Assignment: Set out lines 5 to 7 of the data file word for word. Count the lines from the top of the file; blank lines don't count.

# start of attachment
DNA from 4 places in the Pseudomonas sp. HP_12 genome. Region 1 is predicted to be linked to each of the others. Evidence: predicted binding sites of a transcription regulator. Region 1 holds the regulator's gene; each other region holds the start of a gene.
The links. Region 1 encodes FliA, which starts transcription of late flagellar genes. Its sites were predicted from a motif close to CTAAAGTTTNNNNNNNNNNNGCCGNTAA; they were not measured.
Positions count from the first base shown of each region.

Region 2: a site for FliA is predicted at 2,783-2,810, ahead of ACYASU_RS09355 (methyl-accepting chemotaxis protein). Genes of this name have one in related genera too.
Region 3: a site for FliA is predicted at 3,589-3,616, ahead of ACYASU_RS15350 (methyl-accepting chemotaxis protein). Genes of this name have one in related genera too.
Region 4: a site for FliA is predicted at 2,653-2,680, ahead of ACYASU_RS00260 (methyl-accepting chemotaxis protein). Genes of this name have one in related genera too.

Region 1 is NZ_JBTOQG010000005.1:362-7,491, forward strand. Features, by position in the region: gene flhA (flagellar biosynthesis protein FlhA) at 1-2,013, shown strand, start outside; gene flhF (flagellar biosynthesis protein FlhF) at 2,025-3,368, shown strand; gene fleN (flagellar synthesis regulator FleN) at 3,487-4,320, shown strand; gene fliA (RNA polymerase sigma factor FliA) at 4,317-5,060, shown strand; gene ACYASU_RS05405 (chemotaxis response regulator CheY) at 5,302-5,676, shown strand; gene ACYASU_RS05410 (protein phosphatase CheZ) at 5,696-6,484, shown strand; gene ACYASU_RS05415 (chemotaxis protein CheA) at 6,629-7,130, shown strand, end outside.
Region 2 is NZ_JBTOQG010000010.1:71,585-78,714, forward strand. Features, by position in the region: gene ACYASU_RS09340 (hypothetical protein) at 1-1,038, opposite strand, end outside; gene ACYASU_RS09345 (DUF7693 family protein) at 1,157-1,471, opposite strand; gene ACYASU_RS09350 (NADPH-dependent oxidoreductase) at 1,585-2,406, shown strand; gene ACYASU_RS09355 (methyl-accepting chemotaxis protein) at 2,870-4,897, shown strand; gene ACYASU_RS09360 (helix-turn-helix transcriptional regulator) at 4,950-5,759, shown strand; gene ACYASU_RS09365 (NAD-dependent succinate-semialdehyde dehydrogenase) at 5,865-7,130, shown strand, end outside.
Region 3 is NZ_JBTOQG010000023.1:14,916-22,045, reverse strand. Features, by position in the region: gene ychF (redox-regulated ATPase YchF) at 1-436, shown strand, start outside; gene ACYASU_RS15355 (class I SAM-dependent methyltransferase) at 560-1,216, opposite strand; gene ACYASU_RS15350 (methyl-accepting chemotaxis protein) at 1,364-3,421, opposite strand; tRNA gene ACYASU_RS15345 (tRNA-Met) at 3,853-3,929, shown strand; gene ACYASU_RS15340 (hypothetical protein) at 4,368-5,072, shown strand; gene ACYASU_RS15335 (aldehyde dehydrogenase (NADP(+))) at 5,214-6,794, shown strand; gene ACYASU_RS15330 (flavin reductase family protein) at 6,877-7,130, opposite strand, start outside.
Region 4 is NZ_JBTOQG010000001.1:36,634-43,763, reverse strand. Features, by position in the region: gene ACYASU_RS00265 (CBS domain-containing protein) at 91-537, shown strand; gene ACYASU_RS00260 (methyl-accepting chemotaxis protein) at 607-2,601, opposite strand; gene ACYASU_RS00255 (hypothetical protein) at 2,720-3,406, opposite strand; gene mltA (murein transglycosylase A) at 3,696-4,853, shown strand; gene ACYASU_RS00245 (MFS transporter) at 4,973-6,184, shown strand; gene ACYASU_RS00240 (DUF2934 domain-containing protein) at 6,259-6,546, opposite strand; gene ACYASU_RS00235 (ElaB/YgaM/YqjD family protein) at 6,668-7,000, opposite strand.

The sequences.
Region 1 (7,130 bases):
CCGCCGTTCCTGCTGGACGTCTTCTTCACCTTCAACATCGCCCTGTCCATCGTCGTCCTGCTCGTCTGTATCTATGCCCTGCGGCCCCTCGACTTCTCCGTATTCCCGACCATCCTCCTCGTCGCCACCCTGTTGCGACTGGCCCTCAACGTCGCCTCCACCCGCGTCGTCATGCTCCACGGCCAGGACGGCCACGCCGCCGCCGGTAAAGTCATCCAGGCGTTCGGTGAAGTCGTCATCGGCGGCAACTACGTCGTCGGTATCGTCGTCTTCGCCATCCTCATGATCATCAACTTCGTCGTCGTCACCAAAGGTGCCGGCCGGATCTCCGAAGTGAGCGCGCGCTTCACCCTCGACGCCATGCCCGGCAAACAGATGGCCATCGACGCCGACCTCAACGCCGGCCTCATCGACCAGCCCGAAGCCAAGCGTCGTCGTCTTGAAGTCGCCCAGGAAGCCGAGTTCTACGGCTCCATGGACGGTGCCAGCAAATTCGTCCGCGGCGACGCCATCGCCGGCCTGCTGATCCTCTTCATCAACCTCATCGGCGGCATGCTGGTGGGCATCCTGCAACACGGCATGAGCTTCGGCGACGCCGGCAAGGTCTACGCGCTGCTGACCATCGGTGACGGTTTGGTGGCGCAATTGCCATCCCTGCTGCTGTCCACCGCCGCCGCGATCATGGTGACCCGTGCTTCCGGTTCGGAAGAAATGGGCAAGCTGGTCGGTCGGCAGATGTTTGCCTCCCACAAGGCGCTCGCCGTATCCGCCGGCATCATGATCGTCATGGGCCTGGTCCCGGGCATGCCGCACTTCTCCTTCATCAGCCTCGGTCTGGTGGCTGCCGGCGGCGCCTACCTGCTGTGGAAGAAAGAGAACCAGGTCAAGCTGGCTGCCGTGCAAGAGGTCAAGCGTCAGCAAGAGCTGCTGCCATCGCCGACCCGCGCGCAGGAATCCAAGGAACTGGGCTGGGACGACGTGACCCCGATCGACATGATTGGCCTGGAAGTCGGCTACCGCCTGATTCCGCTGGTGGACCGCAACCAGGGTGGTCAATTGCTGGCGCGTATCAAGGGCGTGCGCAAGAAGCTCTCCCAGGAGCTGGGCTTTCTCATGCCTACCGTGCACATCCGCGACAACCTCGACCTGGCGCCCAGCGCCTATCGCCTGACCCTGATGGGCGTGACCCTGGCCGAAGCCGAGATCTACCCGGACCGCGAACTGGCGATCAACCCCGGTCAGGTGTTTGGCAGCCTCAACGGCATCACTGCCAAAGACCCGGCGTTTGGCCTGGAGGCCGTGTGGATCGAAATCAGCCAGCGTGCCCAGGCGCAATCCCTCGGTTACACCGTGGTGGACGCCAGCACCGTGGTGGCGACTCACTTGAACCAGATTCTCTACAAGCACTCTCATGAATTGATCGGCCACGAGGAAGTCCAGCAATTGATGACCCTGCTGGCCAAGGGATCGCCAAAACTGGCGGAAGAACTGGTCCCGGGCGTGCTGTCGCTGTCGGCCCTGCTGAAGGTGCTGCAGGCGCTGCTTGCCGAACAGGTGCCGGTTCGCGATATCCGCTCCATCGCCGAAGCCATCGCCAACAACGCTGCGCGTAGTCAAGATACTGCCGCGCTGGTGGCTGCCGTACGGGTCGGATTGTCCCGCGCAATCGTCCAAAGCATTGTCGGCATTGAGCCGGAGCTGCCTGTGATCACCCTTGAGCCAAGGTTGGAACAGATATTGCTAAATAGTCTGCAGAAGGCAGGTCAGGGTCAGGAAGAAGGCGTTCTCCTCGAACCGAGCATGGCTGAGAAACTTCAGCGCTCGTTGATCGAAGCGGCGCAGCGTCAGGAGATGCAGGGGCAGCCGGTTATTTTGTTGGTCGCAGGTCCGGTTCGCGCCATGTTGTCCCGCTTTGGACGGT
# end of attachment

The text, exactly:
Region 3: a site for FliA is predicted at 3,589-3,616, ahead of ACYASU_RS15350 (methyl-accepting chemotaxis protein). Genes of this name have one in related genera too.
Region 4: a site for FliA is predicted at 2,653-2,680, ahead of ACYASU_RS00260 (methyl-accepting chemotaxis protein). Genes of this name have one in related genera too.

Region 1 is NZ_JBTOQG010000005.1:362-7,491, forward strand. Features, by position in the region: gene flhA (flagellar biosynthesis protein FlhA) at 1-2,013, shown strand, start outside; gene flhF (flagellar biosynthesis protein FlhF) at 2,025-3,368, shown strand; gene fleN (flagellar synthesis regulator FleN) at 3,487-4,320, shown strand; gene fliA (RNA polymerase sigma factor FliA) at 4,317-5,060, shown strand; gene ACYASU_RS05405 (chemotaxis response regulator CheY) at 5,302-5,676, shown strand; gene ACYASU_RS05410 (protein phosphatase CheZ) at 5,696-6,484, shown strand; gene ACYASU_RS05415 (chemotaxis protein CheA) at 6,629-7,130, shown strand, end outside.